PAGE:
Union Rescue Mission in LA is the oldest Rescue Mission in Los Angeles and the largest Mission of its kind in the United States. One of our best kept secrets to success is the impact volunteers have on our organization. We have nearly 14,000 volunteers that come to give of their time throughout the year. This allows us to house over 1,000 people a night at Union Rescue Mission downtown and our Hope Gardens Family Center in Sylmar and feed more than 3,000 meals each day at a greatly reduced cost, as volunteers join our staff to prepare and serve the meals, teach in our learning centers, tutor children, carry out special activities, and provide much needed love to our guests. This ability to serve our guests well at a greatly reduced cost is an incredible benefit, but it does not come close to the benefit received by the delivery of much needed love by our volunteers. One very special volunteer in our cafeteria shows up to serve the guests each day, and does so faithfully, but she also has a nearly 50 lb. purse loaded with candy that she hands out to the 130 children under our roof, and to the nearly 400 grown men as well. Getting candy from anyone is special, but it is the love that this volunteer and the candy represents that is so life-changing to children and adults who have been devastated by homelessness.
I credit the difference inside our Mission, as compared to the violence surrounding us on the streets of Skid Row, to the love delivered inside Union Rescue Mission by volunteers. While the streets around us are filled with crime, drug use, violence, and even death, once inside URM there is warmth, peace, hope and life. Our committed staff plays a part in this, but our swarm of loving volunteers transforms the environment.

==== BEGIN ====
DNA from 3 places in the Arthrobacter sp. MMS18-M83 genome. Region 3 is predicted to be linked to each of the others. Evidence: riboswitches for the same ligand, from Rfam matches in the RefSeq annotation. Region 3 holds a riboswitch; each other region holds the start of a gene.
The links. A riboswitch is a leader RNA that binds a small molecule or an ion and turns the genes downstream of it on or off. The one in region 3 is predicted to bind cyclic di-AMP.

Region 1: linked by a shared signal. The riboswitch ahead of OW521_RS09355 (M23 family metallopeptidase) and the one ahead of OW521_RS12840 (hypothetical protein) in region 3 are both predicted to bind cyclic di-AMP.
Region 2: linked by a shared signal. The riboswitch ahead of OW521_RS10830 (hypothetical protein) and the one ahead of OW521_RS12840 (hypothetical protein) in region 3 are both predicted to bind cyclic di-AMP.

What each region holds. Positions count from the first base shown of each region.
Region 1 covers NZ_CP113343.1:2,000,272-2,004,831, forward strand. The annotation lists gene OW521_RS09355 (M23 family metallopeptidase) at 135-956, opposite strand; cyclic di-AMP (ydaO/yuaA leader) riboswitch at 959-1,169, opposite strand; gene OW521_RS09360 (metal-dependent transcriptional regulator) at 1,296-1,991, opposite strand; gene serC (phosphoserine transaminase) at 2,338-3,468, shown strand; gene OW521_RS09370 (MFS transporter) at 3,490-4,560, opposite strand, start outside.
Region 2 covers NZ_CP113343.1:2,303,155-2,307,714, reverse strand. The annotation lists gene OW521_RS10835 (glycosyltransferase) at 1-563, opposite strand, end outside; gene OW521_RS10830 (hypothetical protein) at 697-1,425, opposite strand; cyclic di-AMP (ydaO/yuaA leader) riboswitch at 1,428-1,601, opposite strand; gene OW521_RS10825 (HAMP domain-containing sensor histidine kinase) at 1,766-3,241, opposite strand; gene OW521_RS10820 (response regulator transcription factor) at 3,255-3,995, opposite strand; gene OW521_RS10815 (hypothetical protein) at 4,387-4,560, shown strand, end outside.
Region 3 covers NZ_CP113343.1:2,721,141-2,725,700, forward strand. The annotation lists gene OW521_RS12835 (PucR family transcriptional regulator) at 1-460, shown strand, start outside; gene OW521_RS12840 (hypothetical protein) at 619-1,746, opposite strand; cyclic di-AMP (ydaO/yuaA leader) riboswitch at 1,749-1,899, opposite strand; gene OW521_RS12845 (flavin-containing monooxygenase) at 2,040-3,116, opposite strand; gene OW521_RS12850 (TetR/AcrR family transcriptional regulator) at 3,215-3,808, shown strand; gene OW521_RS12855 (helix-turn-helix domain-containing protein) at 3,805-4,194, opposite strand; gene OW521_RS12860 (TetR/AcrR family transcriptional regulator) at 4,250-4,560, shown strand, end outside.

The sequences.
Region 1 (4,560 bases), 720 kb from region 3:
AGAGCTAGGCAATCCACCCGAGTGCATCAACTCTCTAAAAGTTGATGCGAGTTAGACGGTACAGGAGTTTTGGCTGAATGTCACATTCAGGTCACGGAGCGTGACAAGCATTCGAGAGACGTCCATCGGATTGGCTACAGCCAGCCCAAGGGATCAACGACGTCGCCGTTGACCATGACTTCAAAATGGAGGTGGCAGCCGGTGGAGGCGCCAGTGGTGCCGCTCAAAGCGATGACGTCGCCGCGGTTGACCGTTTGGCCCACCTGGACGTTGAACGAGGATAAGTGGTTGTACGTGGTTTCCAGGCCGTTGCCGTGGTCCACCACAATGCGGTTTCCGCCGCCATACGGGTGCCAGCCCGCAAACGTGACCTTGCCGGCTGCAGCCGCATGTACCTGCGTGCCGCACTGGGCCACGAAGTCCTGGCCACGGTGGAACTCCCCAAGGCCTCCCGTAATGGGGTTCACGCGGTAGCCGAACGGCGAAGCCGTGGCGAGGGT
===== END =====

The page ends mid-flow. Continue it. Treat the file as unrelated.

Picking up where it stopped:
URM is not the only beneficiary. I once had a poster inside my office with a Dr. Martin Luther King quote: “10 steps toward getting rid of the blues: do something for someone else and repeat it 9 nine times!”
I have followed that principle in getting the blues/depression out of my own life, and I believe that our volunteers have learned this secret as well. Nothing is more satisfying or healing than giving yourself and your time away to others who are struggling in our society.
I have had friends find their life’s passion and work by taking time to volunteer. A friend of mine had a passion for carpentry. He had an office job, but came down, volunteered at our Mission, and built a wonderful stack of strong shelves for our food storage. Soon he volunteered for other building projects and realized what a gift he had for building. He now builds $1,000,000+ homes. I am still looking for my own hidden talent like that! :)
Another friend of mine, a CFO for an insurance company, met me for lunch and shared his heart with me. He had a burden for young people experiencing homelessness. After our meeting, he volunteered in our work. He found his life’s calling and purpose. He left the high paying job to launch a very successful program for young people. It is called Hope For Homeless Youth. Taking that first step into the waters through volunteerism helped him discover his passion and make a huge impact on his community.
We’ve recently had several large corporations join us at URM for, what I call, Acts of Kindness Day. We line up about 12 acts of kindness throughout our building and our community; delivering cold water to people on the streets, handing out socks and sandwiches, working in our kitchen, BBQing for our families on the rooftop, karaoke with our kids, volleyball in the gym with our guys, footwashing along with new socks and shoes for our men and women. Certainly our guests were blessed by these events, but I believe that the corporations experienced a wonderful time of team building and joy.
As you can tell, I believe in volunteerism for selfish reasons. Volunteerism makes my job easier, helps me achieve our Mission’s objectives, and transforms our environment. However, I also appreciate volunteerism for some selfless reasons, as I watch the positive life changing effect it has on those who volunteer.
For more information on how you can become involved, check out our Volunteer Page!